Mushy Pasta

Bottarga is advertised with a plate of (mushy) saffron pasta. But the mullet roe’s expected orange hue, briny chew and metallic finish are non-existent.

The Cote D’Azur is just a short drive from the Italian Riviera. If only Boulud didn’t insist (just like other upstanding Frenchman) on overcooking noodles. Still, texture is a small price to pay for homemade orecchiette; the little ears sop up the rich juices of tomato-braised goat.

Boulud Sud is a lovely restaurant, but this Lyonnaise chef needs to make the flavors of the Mediterranean sing out and pop as they should.

Sea urchin, typically the musty, jiggly pot-de-creme of the sea, is for beginners here, its clean flavors overwhelmed by crab and a Triscuit of sorts.

Soupe de poisson is geared to the entry-level eater too. The dish is often an austere broth of fish stock, saffron, aromatics and Pernod. Boulud whips it into a froth and adds whole cherry tomatoes. The flavor is somewhat subdued and purists will balk, but it’s still a pretty great soup.

Bland ratatouille came with a mealy, overcooked egg. It should never have left the kitchen.

Wolfish

Better than boring rouget is loup de mer ($62 for two), sea bass cooked in salt for impeccable seasoning and wrapped in vine leaves for an intoxicating, almost bitter perfume. Pine nuts and olive oil add sweetness. Outstanding.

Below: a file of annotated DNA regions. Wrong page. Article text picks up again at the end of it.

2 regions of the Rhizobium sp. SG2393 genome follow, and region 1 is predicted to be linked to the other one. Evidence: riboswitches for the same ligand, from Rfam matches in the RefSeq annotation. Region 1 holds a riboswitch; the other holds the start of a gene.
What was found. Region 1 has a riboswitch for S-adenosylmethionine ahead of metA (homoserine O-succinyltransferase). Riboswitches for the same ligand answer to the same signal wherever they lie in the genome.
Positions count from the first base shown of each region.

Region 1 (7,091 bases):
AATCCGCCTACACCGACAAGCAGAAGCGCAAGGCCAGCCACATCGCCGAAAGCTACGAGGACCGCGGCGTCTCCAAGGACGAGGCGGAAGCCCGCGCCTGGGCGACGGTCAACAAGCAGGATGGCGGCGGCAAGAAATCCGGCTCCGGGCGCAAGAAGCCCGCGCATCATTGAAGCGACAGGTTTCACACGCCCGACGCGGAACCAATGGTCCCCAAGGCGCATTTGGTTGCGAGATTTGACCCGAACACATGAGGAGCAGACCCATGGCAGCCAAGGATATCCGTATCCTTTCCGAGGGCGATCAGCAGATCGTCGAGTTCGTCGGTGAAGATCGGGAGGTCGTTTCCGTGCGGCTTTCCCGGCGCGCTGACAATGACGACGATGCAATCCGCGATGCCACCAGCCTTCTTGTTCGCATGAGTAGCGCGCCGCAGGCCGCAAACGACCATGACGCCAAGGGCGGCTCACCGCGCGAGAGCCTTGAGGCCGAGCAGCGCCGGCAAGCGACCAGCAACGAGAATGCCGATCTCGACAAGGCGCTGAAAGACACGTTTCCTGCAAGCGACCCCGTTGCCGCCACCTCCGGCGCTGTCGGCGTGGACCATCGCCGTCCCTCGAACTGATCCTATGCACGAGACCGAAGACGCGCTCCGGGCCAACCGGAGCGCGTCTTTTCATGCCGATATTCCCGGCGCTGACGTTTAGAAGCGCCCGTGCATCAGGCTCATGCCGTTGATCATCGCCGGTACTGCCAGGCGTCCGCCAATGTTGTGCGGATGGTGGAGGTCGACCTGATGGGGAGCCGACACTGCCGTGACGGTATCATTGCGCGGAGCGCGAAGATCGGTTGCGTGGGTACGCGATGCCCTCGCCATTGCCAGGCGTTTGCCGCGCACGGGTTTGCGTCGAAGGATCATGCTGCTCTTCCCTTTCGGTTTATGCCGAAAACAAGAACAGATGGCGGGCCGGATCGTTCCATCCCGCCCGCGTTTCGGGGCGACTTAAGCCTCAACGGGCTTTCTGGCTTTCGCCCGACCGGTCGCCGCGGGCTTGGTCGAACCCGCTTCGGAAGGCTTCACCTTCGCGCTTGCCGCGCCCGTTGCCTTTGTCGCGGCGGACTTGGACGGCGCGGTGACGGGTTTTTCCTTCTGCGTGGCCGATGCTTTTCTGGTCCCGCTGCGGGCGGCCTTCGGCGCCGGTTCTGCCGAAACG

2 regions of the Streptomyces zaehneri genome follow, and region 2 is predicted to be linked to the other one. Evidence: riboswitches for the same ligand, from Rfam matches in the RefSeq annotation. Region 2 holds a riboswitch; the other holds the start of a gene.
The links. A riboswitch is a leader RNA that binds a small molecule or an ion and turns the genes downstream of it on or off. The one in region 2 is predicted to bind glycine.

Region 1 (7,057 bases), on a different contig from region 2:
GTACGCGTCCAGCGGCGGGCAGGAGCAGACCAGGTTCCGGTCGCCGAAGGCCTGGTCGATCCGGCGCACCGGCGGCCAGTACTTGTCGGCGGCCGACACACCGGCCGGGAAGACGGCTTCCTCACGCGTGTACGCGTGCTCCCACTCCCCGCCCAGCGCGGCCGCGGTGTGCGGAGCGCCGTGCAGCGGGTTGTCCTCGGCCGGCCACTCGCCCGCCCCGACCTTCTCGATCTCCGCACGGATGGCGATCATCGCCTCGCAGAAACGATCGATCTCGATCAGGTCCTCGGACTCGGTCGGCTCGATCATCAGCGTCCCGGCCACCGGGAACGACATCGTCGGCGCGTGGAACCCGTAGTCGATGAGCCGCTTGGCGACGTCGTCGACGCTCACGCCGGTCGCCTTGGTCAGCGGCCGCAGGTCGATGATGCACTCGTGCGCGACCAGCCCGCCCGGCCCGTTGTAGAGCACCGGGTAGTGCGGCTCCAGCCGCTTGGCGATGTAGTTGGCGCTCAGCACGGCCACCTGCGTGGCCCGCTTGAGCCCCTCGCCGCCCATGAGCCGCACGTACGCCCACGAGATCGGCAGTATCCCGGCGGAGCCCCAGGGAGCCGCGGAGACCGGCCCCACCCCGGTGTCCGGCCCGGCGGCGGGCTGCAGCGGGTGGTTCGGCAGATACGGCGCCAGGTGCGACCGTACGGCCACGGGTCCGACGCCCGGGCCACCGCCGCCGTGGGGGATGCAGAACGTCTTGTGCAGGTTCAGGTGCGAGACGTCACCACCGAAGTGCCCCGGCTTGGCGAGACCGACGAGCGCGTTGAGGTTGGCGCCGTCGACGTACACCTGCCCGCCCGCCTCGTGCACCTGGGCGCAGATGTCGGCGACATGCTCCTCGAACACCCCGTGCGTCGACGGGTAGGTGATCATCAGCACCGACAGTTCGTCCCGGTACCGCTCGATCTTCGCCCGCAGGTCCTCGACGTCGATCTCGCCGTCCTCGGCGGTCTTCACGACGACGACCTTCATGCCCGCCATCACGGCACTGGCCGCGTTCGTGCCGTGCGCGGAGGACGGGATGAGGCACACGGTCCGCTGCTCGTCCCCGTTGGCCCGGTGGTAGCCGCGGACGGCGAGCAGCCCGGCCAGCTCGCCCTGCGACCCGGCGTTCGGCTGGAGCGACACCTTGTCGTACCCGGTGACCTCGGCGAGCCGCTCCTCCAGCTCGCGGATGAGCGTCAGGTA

Follow up with that Wagyu steak -- American Kobe has come a long way in recent years. It’s an intensely marbled cut of silky steak. The $31 top round (just a few tiny slices) boasts a clean, meaty flavor, like perfectly braised short rib, except with a medium-rare temperature.

Boulud Sud’s desserts wouldn’t be out of place at the $200- per person flagship Daniel. Except these sweets are $14 or less. Grapefruit givre is a frozen shell of the citrus fruit, crammed with juicy segments, sorbet, sesame mousse and rose loukum, a Turkish-style gelee. The complex affair is topped with halvah- flavored cotton candy. It’s a stunning paradigm of France’s South, in all its tasty, multicultural glory.

Rating: **

The Bloomberg Questions

Price: Affordable; most dishes under $33.

Sound Level: Conducive to talk, under 70 decibels.

Date Place: Yes.

Inside Tip: Zucchini chips with pesto dip are a must.

Special feature: Take the bread home. It’s that good.

Will I be back? Yes.

Boulud Sud is at 20 West 64th Street, near Broadway. Information: +1-212-595-1313; http://www.danielnyc.com


What the Stars Mean:
****         Incomparable food, service, ambience.
***          First-class of its kind.
**           Good, reliable.
*            Fair.
(No stars)   Poor.

Sound-Level Chart (in decibels):

51 to 55: Quiet enough to converse sotto voce. 56 to 60: Speak up, please. 61 to 65: Lean in if you want to hear your date. 66 to 70: You’re reading one another’s lips. 71 to 75: Heads turn because you’re yelling. 76 to 85: Ear-splitting din.

(Ryan Sutton writes about New York City restaurants for Muse, the arts and leisure section of Bloomberg News. The opinions expressed are his own.)

To contact the writer of this column: Ryan Sutton in New York at rsutton1@bloomberg.net or qualityrye on http://twitter.com/qualityrye

To contact the editor responsible for this story: Manuela Hoelterhoff at mhoelterhoff@bloomberg.net.